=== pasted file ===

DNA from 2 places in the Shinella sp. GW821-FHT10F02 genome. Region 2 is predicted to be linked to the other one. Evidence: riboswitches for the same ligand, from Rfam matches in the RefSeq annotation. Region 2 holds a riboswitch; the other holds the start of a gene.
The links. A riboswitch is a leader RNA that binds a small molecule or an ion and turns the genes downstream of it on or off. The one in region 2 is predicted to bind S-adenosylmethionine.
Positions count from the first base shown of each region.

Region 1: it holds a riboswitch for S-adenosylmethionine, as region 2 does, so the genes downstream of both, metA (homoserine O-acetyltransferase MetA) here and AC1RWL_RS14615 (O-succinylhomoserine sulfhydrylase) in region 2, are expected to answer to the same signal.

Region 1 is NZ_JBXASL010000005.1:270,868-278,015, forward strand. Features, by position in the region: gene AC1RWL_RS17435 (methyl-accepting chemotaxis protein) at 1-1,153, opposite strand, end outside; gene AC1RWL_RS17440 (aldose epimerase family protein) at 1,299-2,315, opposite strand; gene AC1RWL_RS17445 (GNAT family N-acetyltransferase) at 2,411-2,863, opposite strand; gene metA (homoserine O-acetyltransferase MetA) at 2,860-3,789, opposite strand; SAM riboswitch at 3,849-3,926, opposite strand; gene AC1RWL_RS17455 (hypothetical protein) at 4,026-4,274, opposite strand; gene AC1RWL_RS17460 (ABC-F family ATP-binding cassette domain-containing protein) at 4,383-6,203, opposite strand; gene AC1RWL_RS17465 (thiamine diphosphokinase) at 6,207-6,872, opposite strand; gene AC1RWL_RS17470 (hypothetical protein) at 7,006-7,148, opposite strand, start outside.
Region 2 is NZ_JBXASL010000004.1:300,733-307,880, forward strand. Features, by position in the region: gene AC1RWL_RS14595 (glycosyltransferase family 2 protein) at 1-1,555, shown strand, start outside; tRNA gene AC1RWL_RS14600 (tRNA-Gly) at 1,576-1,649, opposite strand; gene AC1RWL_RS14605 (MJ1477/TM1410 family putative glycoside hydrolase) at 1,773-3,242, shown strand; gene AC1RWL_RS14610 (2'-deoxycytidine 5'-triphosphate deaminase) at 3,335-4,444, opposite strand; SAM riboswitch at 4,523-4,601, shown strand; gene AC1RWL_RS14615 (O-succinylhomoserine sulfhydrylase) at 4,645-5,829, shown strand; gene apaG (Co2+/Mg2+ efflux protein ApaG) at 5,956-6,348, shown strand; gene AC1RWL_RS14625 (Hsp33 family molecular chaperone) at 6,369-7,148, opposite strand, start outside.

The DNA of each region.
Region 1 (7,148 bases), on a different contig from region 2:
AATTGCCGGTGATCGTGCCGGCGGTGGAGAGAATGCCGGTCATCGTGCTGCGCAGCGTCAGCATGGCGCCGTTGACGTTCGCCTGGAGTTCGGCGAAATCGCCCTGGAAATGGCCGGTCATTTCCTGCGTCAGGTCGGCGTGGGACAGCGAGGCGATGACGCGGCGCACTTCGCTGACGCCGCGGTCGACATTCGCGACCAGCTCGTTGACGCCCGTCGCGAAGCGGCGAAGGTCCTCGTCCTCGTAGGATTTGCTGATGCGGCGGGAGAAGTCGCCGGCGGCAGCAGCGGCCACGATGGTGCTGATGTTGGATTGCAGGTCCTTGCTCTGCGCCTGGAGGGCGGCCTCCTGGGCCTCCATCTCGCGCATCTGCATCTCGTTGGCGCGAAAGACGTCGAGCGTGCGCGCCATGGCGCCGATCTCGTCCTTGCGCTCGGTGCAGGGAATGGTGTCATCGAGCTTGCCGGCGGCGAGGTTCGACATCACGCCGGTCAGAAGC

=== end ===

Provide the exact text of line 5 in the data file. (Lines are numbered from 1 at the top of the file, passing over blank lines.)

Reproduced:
Region 1 is NZ_JBXASL010000005.1:270,868-278,015, forward strand. Features, by position in the region: gene AC1RWL_RS17435 (methyl-accepting chemotaxis protein) at 1-1,153, opposite strand, end outside; gene AC1RWL_RS17440 (aldose epimerase family protein) at 1,299-2,315, opposite strand; gene AC1RWL_RS17445 (GNAT family N-acetyltransferase) at 2,411-2,863, opposite strand; gene metA (homoserine O-acetyltransferase MetA) at 2,860-3,789, opposite strand; SAM riboswitch at 3,849-3,926, opposite strand; gene AC1RWL_RS17455 (hypothetical protein) at 4,026-4,274, opposite strand; gene AC1RWL_RS17460 (ABC-F family ATP-binding cassette domain-containing protein) at 4,383-6,203, opposite strand; gene AC1RWL_RS17465 (thiamine diphosphokinase) at 6,207-6,872, opposite strand; gene AC1RWL_RS17470 (hypothetical protein) at 7,006-7,148, opposite strand, start outside.